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Two of the market's hottest fast-casual darlings from a year ago have run cold these days. Shares of Chipotle Mexican Grill (NYSE:CMG) and Shake Shack (NYSE:SHAK) have surrendered 42% and 64% of their value, respectively, since hitting all-time highs last year.

Both stocks have become market laggards, but they have taken different paths to the land of forgotten eatery stocks.

Chipotle's demise has been widely publicized, as outbreaks of gastrointestinal illnesses last year crushed the market's appetite for its signature cilantro rice-topped burritos, tacos, salads, and bowls. Year-over-year comps have fallen 16%, 30%, and 36% in November, December, and January, respectively. The defections are real, but Chipotle is now comfortable in saying that the incidents are fading in the rearview mirror.

Shake Shack hasn't been making its patrons ill, but the stock's valuation at its frenzied springtime peak last year made more than a few investors sick. The chain specializing in burgers, frozen custard treats, and now fried chicken sandwiches simply got ahead of itself in its first few months of public trading. Its more recent investors are the ones who have been paying the price for the initial excess.

These stocks have taken a beating, but which one is the better option for investors these days? It's a question that restaurant investors have been asking often, so let's see how the two companies stack up in that regard.

Both concepts have plenty of room to run. Chipotle is now up to 2,010 units. That may seem like a lot, but it can add thousands more locations before it saturates the market. If and when it gets there, Chipotle already has younger pizza and Asian concepts in operation that could take the growth baton and run at that point. 

Shake Shack is much earlier in its growth cycle with just 41 company-owned locations. This gives it a lot more running room. It expects to open 14 new units in 2016, a 34% spike in space. Chipotle is targeting 220-235 new locations. That's a lot more openings, but it represents just 11% to 12% growth.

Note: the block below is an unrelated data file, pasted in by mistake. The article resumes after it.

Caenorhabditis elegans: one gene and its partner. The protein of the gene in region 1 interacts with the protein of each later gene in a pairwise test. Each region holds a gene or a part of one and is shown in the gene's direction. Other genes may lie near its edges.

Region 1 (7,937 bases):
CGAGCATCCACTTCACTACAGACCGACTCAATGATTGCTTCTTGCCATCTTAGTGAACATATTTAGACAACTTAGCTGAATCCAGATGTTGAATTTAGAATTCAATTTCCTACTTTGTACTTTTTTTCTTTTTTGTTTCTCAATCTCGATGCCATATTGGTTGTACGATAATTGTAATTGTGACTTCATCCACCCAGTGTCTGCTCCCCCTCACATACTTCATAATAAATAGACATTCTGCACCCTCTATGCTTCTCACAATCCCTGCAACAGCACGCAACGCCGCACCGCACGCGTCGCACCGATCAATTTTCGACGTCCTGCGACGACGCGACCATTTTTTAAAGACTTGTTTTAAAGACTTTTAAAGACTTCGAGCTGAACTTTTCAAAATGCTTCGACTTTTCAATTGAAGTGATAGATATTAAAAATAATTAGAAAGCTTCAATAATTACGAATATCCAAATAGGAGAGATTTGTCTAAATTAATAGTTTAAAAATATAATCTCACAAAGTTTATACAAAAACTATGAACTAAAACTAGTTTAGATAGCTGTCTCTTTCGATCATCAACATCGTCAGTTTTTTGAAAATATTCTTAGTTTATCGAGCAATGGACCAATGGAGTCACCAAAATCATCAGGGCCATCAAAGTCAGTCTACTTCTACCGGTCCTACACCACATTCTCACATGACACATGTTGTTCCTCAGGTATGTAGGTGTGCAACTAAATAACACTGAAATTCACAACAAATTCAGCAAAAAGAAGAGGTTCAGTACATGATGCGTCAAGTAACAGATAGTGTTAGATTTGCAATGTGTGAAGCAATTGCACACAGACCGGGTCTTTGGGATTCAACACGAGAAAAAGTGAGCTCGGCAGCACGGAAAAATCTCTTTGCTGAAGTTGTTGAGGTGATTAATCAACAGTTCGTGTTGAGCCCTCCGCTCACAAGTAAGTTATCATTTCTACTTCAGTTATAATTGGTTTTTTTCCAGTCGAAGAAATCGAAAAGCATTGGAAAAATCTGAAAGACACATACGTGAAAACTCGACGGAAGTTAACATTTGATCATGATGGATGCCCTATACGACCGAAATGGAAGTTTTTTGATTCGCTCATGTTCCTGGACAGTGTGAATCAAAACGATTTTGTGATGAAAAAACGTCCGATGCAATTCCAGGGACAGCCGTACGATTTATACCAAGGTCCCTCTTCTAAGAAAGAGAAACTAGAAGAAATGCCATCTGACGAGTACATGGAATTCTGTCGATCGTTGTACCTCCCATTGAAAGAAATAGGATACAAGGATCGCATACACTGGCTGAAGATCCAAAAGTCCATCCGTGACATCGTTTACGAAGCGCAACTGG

Another point in Shake Shack's favor is that it's not currently suffering through a popularity crisis. Shake Shack won't report quarterly results for a few more weeks, but it's coming off of a third quarter where comps soared a jaw-dropping 17.1% spike, up 14.3% through the first nine months of the year. At the time, its guidance was calling for comparable-restaurant sales to climb 11% to 12% for all of 2015, implying that comps for the holiday quarter would be in the low to mid-single digits. That's some serious deceleration, but a far cry from Chipotle's 14.6% slide in comps during the fourth quarter. 

However, then we get to the final weigh station -- valuation. It's not even close. Chipotle's trading at a stiff 52 times this year's profit forecast, but that's because analysts see a brutal first half where it will earn a quarter of what it did in 2015. The multiple gets more reasonable if we look out to a recovery in 2017, with Chipotle fetching a little less than 30 times earnings. That's certainly not cheap, especially for a company in a sticky brand-restoring situation, but it's a relative bargain when pitted against Shake Shack. The trendy burger chain trades at a whopping 86 times this new year's bottom-line target and 73 times next year's projection. There's also a wide disparity on the top-line multiple, with Shake Shack going for roughly seven times this new year's revenue target while Chipotle's multiple is closer to three. 

Neither stock is cheap by conventional measuring sticks, but remember that both are growing primarily through company-owned stores. Those aren't cheap to open, unlike franchisee-driven models where capital expenditures are minimal on the company's behalf. Then again, running company-owned operations also makes it possible for a hot concept to make a lot more money than its peers with fewer locations.

Both stocks are in better shape than their recent charts suggest, and deciding on the better buy depends on your criteria. Shake Shack is the better buy in terms of raw upside and untarnished fundamentals. Chipotle gets the nod for valuation pundits. Both have the right ingredients to roar back into fancy later this year. 

Rick Munarriz owns shares of Shake Shack. The Motley Fool owns shares of and recommends Chipotle Mexican Grill. Try any of our Foolish newsletter services free for 30 days. We Fools may not all hold the same opinions, but we all believe that considering a diverse range of insights makes us better investors. The Motley Fool has a disclosure policy.